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Title: Studies on manganese cycling in forest soils
Author: Michopoulos, P.
Awarding Body: University of Aberdeen
Current Institution: University of Aberdeen
Date of Award: 1994
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An assessment of manganese distribution in podzols, brown earth, gley, and peat soils in NE Scotland showed that most of the manganese was in a form unavailable to plants (residual manganese). Among the available forms, exchangeable manganese in litter had by far the largest concentration. The percentage of total manganese in the exchangeable form in forest soils was found to have a very good correlation with organic matter concentration. Manganese oxides made a negligible contribution to the available manganese pool. It is believed that their supply is limited due to dissolution. Heather litter was found to contain larger concentrations of total manganese than forest litter. However, exchangeable manganese is lost easier from heather litter than forest litter, probably through leaching. A slow equilibration technique was applied to obtain Langmuir adsorption isotherms for manganese in simulated throughfall and Sitka spruce litter. It showed that the maximum adsorption capacity of litter reached a value of many thousands mg kg-1. Competition between hydrogen and manganese ions in simulated throughfall for adsorption sites on Sitka spruce litter was examined. It was found that the more acid treatments can leach significantly more manganese; however, exchangeable manganese is influenced by manganese concentration in throughfall and can increase in concentration proportionally to the manganese content in throughfall. It is believed that this is a defensive mechanism against excess manganese leaching from litter. A simulated acid rain experiment involving reconstituted soil profiles and young Sitka spruce trees was set up to investigate manganese fluxes and manganese cycling in the microcosms thus created.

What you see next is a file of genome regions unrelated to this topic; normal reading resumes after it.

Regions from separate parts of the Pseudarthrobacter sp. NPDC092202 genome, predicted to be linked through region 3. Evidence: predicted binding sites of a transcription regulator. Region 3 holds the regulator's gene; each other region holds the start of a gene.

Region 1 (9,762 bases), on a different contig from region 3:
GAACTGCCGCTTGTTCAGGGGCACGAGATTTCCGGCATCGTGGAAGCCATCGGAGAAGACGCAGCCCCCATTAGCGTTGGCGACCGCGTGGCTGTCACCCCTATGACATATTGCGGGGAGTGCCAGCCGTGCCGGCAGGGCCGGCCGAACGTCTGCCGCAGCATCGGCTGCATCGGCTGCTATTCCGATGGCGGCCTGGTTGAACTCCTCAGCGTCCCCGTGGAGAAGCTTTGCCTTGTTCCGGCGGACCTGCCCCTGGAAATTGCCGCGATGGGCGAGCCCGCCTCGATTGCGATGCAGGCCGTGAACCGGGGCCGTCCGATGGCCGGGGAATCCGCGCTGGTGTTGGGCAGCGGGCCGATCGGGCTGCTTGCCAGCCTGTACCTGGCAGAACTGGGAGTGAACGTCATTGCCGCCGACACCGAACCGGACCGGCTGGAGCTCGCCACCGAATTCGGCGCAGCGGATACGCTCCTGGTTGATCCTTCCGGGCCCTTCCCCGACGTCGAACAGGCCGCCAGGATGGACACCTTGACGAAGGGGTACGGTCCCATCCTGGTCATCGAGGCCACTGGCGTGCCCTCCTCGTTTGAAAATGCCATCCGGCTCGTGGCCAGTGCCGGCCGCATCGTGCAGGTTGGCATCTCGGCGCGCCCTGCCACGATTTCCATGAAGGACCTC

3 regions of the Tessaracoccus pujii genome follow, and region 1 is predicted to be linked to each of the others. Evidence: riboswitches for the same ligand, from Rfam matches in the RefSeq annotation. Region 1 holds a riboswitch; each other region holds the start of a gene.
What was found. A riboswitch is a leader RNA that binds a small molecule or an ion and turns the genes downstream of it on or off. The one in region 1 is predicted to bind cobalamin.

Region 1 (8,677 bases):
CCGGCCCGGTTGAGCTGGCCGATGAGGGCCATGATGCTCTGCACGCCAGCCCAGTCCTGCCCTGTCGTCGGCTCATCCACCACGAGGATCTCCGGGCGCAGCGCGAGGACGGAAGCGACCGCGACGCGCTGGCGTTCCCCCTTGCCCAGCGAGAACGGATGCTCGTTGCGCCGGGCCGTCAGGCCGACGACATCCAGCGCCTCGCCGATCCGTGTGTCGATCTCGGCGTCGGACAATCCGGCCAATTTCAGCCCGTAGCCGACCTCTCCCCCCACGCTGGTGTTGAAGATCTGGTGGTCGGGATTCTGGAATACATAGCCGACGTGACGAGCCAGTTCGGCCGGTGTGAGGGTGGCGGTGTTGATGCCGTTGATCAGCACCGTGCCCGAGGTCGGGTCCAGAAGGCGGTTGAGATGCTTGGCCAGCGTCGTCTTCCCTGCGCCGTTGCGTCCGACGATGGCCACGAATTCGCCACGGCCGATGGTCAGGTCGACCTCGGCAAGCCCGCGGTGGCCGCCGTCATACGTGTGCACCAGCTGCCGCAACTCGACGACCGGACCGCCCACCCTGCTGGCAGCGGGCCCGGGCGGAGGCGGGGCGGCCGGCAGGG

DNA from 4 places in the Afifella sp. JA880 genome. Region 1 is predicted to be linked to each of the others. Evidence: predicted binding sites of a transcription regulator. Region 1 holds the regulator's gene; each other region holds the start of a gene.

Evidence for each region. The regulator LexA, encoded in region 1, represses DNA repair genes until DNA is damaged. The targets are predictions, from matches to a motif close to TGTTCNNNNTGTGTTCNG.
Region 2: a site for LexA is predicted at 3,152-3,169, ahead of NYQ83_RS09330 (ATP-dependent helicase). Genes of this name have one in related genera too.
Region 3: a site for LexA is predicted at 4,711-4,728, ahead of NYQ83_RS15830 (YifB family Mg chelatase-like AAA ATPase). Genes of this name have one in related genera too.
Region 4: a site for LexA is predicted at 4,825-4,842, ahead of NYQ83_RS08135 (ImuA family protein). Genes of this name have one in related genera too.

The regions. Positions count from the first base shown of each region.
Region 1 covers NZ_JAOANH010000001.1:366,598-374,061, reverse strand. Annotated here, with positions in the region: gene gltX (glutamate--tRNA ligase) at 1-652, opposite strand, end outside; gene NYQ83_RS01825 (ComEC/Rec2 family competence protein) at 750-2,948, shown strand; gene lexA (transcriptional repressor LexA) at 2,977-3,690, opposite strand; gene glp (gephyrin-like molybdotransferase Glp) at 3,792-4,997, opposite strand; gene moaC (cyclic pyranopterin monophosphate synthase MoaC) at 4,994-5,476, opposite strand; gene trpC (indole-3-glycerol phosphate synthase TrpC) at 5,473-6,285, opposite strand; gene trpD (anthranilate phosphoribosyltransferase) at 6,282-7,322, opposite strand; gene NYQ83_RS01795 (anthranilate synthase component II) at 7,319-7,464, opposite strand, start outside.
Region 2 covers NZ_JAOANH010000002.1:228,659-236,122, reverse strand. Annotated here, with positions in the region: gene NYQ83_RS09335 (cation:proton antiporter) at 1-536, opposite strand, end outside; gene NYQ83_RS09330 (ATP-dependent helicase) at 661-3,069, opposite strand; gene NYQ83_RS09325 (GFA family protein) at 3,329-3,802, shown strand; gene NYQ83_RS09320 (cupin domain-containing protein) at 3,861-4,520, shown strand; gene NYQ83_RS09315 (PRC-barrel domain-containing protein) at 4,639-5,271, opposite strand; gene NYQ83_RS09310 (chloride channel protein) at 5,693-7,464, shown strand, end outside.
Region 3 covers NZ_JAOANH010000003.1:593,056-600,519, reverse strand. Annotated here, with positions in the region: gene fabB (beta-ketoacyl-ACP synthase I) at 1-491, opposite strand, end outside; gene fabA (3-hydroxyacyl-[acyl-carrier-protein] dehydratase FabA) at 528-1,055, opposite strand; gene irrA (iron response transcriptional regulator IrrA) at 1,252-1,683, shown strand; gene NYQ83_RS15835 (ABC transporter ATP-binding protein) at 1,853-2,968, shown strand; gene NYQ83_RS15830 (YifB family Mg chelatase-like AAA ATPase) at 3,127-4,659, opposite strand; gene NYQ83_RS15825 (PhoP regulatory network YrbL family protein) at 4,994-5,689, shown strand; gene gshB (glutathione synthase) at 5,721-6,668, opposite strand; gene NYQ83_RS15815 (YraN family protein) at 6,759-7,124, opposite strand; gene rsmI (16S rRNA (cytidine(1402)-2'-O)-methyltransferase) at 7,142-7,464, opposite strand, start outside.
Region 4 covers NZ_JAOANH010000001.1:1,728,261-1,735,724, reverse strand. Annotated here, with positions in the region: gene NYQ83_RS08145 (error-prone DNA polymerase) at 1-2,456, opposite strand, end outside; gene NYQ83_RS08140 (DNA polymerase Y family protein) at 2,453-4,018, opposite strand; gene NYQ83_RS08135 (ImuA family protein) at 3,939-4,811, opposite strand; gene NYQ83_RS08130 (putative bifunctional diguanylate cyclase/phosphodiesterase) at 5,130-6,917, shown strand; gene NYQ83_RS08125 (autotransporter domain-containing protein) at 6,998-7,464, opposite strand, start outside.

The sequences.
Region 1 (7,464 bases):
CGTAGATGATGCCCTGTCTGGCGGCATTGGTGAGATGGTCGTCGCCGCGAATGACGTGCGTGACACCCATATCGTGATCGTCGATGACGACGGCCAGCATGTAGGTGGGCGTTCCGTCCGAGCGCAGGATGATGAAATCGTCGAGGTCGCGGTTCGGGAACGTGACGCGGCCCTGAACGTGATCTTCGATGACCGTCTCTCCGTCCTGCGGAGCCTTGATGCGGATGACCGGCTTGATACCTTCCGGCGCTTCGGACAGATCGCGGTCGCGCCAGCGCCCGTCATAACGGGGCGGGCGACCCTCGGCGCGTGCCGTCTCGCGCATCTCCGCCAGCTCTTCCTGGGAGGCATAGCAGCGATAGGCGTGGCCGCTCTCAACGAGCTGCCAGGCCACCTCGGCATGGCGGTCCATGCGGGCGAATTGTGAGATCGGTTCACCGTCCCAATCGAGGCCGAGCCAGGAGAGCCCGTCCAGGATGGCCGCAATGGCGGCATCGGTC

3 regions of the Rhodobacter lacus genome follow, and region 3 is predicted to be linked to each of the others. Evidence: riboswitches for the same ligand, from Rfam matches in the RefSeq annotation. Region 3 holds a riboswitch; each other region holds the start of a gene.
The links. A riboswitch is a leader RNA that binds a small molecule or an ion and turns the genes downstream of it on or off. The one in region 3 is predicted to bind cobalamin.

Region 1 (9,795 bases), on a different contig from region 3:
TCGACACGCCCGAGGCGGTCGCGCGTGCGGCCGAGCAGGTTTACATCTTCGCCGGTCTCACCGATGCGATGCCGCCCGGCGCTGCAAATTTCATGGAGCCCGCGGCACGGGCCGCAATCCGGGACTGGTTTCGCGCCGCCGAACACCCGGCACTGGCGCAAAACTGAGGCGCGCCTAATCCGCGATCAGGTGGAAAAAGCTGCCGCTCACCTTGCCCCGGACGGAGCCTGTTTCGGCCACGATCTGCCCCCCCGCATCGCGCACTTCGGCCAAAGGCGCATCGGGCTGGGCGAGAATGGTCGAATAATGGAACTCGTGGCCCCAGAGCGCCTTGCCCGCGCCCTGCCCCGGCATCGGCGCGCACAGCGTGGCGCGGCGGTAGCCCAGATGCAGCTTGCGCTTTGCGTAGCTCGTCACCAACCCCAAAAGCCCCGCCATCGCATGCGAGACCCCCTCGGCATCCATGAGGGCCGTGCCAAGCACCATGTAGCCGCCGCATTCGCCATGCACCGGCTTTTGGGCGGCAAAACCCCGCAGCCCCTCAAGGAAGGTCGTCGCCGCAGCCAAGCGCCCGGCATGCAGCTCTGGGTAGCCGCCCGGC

Supervisor: Not available Sponsor: Not available
Qualification Name: Thesis (Ph.D.) Qualification Level: Doctoral
EThOS ID:  DOI: Not available